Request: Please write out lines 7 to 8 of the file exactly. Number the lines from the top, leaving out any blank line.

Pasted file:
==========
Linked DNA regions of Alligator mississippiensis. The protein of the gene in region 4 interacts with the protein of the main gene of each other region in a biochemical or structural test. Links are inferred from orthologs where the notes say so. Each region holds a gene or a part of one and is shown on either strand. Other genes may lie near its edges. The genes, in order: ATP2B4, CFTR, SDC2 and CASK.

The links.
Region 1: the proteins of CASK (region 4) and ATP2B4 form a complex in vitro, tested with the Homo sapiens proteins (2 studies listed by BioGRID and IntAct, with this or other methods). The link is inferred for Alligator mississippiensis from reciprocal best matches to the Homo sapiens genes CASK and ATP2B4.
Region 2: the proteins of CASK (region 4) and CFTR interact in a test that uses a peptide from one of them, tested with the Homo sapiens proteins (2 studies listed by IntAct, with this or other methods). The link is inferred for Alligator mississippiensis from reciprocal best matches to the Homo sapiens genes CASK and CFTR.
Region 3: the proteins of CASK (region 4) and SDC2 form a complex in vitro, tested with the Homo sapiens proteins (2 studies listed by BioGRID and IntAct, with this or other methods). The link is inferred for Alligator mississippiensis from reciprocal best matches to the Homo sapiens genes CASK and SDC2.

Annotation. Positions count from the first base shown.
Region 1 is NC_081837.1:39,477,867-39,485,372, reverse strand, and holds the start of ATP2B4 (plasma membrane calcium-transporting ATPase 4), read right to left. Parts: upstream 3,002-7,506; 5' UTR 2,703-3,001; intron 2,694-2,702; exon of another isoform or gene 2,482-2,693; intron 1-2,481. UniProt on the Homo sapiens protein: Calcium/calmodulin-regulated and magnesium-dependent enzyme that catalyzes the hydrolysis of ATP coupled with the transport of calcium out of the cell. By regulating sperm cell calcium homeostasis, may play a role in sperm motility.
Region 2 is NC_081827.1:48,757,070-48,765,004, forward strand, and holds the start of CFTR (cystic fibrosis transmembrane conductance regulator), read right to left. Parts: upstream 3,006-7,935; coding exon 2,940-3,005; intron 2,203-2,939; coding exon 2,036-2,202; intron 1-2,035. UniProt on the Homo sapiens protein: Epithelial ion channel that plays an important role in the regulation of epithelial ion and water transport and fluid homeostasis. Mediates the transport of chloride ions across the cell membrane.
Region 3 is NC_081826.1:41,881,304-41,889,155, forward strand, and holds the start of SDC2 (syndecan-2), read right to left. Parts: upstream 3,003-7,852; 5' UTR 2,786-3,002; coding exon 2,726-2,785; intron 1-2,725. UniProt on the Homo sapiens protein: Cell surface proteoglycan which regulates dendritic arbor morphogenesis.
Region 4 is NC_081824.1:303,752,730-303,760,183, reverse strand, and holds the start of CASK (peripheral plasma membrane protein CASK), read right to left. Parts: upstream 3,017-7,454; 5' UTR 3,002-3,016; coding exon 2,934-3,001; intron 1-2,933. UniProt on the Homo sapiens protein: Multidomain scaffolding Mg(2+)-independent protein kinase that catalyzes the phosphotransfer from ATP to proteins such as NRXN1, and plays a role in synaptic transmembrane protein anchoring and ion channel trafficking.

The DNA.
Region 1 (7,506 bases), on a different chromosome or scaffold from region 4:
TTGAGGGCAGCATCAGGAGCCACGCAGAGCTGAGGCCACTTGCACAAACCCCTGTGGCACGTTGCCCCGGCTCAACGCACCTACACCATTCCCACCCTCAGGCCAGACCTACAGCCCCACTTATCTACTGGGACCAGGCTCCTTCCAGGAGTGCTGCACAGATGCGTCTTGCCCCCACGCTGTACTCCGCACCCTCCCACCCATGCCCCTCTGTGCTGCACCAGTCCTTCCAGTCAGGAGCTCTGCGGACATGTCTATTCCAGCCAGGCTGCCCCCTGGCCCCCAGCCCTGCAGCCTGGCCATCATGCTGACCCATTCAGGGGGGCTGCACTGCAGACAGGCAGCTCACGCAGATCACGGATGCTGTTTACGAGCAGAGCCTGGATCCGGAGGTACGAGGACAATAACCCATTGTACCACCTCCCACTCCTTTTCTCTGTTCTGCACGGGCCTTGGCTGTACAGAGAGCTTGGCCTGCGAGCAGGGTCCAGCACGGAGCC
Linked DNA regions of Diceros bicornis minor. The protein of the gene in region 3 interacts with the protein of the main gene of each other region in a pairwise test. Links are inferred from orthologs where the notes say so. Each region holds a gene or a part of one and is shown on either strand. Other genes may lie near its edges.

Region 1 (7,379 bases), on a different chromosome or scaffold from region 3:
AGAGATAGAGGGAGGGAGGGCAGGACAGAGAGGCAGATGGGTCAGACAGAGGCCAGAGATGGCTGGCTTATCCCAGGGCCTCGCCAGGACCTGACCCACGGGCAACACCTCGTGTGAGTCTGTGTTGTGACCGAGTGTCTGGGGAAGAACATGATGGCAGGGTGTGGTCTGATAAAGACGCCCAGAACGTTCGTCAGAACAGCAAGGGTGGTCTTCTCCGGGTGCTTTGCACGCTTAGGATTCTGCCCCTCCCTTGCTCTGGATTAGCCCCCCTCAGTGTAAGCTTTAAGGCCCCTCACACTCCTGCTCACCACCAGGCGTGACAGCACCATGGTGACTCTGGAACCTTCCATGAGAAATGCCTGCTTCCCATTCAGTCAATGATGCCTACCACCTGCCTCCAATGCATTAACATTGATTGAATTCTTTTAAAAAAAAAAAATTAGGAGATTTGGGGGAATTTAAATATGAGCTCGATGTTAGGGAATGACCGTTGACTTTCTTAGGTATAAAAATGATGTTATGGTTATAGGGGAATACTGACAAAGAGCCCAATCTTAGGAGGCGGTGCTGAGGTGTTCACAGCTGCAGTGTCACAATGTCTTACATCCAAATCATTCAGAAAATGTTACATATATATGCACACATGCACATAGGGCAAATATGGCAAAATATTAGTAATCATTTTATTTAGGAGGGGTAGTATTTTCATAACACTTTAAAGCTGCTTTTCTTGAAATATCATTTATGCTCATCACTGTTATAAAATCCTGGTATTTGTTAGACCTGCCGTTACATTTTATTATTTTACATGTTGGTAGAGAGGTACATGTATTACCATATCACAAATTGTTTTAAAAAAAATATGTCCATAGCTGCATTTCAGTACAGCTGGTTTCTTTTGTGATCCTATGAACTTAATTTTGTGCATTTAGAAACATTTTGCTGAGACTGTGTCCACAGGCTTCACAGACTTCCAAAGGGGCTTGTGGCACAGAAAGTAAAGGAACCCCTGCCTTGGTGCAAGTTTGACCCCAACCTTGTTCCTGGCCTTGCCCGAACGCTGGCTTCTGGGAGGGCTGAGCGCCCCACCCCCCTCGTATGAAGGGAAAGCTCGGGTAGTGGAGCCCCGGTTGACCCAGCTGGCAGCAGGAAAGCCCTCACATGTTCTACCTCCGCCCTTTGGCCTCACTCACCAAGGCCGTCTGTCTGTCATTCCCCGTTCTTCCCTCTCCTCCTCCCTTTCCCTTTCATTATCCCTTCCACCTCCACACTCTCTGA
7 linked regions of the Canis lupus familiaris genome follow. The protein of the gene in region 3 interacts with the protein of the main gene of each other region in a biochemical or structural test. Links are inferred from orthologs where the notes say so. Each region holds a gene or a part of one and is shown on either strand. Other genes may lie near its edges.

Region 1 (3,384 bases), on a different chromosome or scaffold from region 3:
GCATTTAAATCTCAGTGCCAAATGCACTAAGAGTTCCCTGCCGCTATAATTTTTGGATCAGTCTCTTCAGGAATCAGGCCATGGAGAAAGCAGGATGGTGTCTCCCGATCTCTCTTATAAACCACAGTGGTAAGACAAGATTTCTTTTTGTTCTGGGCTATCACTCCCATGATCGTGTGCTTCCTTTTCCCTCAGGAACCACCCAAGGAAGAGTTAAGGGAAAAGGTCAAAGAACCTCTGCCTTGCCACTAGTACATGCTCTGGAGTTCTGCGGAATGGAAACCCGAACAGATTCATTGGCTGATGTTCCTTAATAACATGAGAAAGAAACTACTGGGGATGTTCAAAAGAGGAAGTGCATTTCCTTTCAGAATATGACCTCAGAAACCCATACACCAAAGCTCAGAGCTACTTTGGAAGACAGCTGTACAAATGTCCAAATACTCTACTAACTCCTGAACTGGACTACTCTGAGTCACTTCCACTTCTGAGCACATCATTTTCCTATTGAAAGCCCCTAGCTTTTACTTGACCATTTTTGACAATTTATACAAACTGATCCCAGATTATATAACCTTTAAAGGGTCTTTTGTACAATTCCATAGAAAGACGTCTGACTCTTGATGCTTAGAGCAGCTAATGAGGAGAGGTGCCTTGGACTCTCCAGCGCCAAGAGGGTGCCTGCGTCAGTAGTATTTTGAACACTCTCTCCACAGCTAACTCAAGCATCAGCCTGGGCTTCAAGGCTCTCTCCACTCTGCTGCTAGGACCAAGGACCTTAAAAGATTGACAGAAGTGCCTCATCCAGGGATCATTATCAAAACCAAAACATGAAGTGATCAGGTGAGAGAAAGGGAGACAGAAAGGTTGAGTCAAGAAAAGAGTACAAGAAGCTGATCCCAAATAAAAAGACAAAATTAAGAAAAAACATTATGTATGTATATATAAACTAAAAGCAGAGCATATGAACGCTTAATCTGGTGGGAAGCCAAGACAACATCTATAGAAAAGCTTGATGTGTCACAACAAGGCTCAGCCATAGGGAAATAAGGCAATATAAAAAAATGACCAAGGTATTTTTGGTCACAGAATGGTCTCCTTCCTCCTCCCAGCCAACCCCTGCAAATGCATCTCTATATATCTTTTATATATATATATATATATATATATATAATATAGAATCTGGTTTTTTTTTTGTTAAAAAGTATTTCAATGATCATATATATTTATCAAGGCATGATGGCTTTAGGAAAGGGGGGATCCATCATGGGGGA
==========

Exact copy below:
Region 1 is NC_081837.1:39,477,867-39,485,372, reverse strand, and holds the start of ATP2B4 (plasma membrane calcium-transporting ATPase 4), read right to left. Parts: upstream 3,002-7,506; 5' UTR 2,703-3,001; intron 2,694-2,702; exon of another isoform or gene 2,482-2,693; intron 1-2,481. UniProt on the Homo sapiens protein: Calcium/calmodulin-regulated and magnesium-dependent enzyme that catalyzes the hydrolysis of ATP coupled with the transport of calcium out of the cell. By regulating sperm cell calcium homeostasis, may play a role in sperm motility.
Region 2 is NC_081827.1:48,757,070-48,765,004, forward strand, and holds the start of CFTR (cystic fibrosis transmembrane conductance regulator), read right to left. Parts: upstream 3,006-7,935; coding exon 2,940-3,005; intron 2,203-2,939; coding exon 2,036-2,202; intron 1-2,035. UniProt on the Homo sapiens protein: Epithelial ion channel that plays an important role in the regulation of epithelial ion and water transport and fluid homeostasis. Mediates the transport of chloride ions across the cell membrane.